CBO Crisis Mongering

The CBO has just released a report on health care spending which projects that excess cost growth (the percentage by which health care spending will exceed GDP growth) will consume unsustainable percentages of our national income during the coming decades.

However, The Long-Term Outlook for Health Care Spending ignores important data to reach this conclusion. Excess cost growth from 1990 to 2005 was 1.5%, which is about 42% less than the 2.6% annual average that prevailed during the previous 15 years. In other words, excess cost growth is declining.

So, how did the folks at the CBO produce such dire projections? They arbitrarily decided to include the 1975 to 1990 excess cost growth figures in their average. In other words, their projections assume a growth rate that far exceeds actual experience for the last decade and a half.

This statistical skullduggery is what allowed the CBO to produce a much bleaker spending projection than did the Medicare Trustees. The latter group projects a trajectory for excess cost growth that is much more in line with what has actually been happening since 1990.

Naturally, the usual suspects are claiming that the CBO report confirms the need for drastic reform (i.e. more government meddling in the health care market). More proof that Disraeli was right.

Obviously, increases in health care spending need to be controlled as much as possible. However, exaggerating the the problem with statistical manipulation does not help the cause.

Comments 3

  1. spike wrote:

    I think this might be the best post you’ve ever written. It’s actually informative.

    Posted 17 Nov 2007 at 8:13 am
  2. drmatt wrote:

    exaggerations and statistical manipulation? isn’t that what you do on this blog every day to support your arguments? Though, I totally agree, we go no where with health care until “we” stop doing that.

    Posted 20 Nov 2007 at 12:00 pm
  3. jk wrote:

    Disraeli would look askance at your own number noodling — the 1990-2005 figures you want us to use are skewed by the few good years in the 1990s when HMOs and “managed care” actually were slowing costs. Then the backlash occurred (patients saying: “don’t tell me I can’t have unnecessary care or go to the ER for a cold” and doctors saying “beancounters are telling me I can’t order an unnecessary procedure!?), and now we have plans with the $20 copay that was predicated on strict care management, but without the care management. We’re back to essentially first dollar coverage and no risk for either patient or, more importantly, provider.

    Another change that has allowed costs to skyrocket again is the “deregulation? of capital investments through the erosion of Certificate of Need laws. Point in fact: specialty hospitals, diagnostic imaging facilities and other new health businesses (many owned by physicians) in many states don’t require a CON to establish need and cost benefit, and they are financially killing us.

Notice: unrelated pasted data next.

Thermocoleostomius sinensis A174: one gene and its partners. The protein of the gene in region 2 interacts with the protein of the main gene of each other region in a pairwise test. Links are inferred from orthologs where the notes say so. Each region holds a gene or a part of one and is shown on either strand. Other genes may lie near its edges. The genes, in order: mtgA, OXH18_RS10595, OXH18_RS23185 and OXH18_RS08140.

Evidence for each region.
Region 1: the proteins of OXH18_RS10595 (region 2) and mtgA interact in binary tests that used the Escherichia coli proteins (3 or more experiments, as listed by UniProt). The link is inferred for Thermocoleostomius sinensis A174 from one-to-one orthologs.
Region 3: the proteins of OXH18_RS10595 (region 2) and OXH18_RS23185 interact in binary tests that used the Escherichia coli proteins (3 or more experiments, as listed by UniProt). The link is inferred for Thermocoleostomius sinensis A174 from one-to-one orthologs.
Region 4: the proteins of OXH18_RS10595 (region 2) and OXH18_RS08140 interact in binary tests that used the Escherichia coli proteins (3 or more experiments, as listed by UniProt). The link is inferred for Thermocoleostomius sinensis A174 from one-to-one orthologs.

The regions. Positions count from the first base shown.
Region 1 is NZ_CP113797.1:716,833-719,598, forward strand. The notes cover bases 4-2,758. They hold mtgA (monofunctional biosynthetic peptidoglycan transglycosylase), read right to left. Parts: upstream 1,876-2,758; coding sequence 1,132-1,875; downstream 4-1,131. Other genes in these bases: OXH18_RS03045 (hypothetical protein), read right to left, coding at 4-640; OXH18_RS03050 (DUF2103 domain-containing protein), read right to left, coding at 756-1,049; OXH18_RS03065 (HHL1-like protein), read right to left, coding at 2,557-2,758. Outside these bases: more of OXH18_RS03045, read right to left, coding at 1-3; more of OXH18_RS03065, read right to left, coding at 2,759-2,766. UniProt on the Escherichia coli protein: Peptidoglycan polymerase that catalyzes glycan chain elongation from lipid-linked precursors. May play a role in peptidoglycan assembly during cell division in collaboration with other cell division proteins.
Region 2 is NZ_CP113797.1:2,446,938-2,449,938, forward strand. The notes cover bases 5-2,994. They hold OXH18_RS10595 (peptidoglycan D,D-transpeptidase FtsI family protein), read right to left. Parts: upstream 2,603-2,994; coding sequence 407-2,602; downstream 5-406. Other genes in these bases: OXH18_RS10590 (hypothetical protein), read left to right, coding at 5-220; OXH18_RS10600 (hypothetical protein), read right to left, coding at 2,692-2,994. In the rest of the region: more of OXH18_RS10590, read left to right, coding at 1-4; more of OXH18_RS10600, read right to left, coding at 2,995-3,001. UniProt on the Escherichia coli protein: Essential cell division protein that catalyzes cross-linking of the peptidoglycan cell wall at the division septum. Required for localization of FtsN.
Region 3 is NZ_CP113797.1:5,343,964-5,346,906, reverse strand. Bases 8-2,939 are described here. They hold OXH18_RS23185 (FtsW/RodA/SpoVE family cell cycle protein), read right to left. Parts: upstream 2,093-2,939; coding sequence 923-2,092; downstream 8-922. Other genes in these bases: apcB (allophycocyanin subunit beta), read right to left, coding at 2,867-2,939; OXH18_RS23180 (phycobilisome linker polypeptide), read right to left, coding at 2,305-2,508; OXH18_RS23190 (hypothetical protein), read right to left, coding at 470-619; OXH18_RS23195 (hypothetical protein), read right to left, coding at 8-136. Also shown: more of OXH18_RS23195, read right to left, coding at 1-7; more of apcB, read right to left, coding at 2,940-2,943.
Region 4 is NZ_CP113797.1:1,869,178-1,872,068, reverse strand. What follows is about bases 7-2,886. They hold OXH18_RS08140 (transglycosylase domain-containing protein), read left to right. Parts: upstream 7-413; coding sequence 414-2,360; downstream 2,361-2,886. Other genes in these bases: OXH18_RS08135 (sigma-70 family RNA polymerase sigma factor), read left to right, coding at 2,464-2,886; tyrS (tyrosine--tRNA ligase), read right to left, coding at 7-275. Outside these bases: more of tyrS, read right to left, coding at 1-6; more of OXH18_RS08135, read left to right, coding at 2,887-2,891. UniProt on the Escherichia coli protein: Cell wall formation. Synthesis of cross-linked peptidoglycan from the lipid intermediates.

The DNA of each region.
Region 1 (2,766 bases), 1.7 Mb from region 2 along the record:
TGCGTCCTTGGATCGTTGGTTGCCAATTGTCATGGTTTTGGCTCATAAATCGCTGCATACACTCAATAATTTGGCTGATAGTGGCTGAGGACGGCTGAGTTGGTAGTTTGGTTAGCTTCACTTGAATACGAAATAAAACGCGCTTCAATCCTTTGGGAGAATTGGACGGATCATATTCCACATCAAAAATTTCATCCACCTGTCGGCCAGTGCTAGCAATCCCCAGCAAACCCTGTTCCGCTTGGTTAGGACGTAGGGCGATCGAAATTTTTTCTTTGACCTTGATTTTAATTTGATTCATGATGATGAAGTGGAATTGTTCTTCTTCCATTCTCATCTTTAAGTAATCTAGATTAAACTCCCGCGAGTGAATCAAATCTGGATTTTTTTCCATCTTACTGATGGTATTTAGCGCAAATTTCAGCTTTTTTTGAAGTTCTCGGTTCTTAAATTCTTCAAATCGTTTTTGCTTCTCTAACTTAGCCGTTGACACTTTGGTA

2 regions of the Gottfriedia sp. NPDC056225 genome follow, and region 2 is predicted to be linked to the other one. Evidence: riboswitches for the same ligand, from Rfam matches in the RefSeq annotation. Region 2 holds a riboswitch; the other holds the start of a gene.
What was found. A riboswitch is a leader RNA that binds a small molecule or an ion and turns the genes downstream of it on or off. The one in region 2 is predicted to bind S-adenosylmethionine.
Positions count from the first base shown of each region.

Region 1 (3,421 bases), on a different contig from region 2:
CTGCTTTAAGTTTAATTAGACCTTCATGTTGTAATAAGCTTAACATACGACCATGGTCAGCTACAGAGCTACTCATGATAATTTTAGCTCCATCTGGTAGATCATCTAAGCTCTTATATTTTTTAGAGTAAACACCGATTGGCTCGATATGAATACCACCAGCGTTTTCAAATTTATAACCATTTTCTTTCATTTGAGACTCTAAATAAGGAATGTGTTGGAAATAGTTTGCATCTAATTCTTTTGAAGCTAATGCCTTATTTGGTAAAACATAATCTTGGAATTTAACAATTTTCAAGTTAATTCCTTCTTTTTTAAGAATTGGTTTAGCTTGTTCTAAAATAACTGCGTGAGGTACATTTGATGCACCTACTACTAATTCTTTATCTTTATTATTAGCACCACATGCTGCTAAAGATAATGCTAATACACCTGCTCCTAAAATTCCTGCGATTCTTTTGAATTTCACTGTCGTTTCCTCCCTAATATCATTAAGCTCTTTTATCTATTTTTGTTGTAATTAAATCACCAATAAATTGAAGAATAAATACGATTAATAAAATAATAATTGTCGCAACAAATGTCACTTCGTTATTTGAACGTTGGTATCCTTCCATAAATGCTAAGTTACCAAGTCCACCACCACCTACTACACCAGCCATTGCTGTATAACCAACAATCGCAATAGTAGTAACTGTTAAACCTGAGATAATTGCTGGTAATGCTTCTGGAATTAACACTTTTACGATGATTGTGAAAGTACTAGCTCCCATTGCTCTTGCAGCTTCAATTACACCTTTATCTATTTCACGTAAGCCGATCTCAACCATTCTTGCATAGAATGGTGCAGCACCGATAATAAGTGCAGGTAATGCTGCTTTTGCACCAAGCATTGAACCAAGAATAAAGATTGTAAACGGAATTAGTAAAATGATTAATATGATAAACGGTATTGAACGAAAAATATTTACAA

I know this site loves consumer driven health care (CDHC), but the fact is this: health care is the only part of our lives where the suppliers dictate the demand. No matter what the financial risk, consumers are just not prepared to argue with a doctor that they don’t need this or that test, or to say that waiting it out is a better choice than having something done now (in that new orthopedic hospital that the doctor owns). Even if the influence of CDHC could stop a million 500 dollar decisions, the impact would be a few drops in the bucket of wasted expenditures on health care. Even a million 1000 dollar decisions barely moves the needle. (In 2004, the US spent 1.9 trillion on health care, 16% of GDP. You really think individual consumers are going to rein in a beast that big?)

    Case in point: Vermont, where I live, has, I believe, the highest penetration of HSA plans in the small business market of any state. And yet, the number one outpatient procedure in our state is now colonoscopy. Our state, with a population of only 650,000, spent $16 million on colonoscopies in 2005. This is because we are all being urged to take better care of ourselves, invest in prevention and follow doctor’s orders. We did. And we spent, on average, around $1800 per procedure. We have no idea whatsoever how many of those were “medically necessary,? or even fit the protocols for preventive screening. Who’s going to say “no? when everyone from your doctor to the Surgeon General says: do it.

    And, like the rest of the US, we have wild variations in hospitalization rates, from a high of 109 hospitalizations/1000 residents in Rutland, Vermont, to a low of 73 hospitalizations/1000 in Morrisville, VT. If Rutland’s rate were the same as Morrisville’s rate, Vermont would have spent $19 million less on hospital stays in one year. To put that in perspective, that’s about half the cost of the insurance plan for all the employees of all the cities and towns in Vermont.

    So, let’s go the facts: international studies show that the reason our health care system costs more than other countries is that we pay doctors and nurses more. Wennberg and Fishers studies show that we are keeping all those doctors and nurses busy by building too much health care delivery capacity than we really need and delivering services to people who don’t need them. It’s all about saying no, something that isn’t part of the American character, neither on the Left nor the Right. (Remember managed care?)

    Posted 30 Nov 2007 at 12:57 pm

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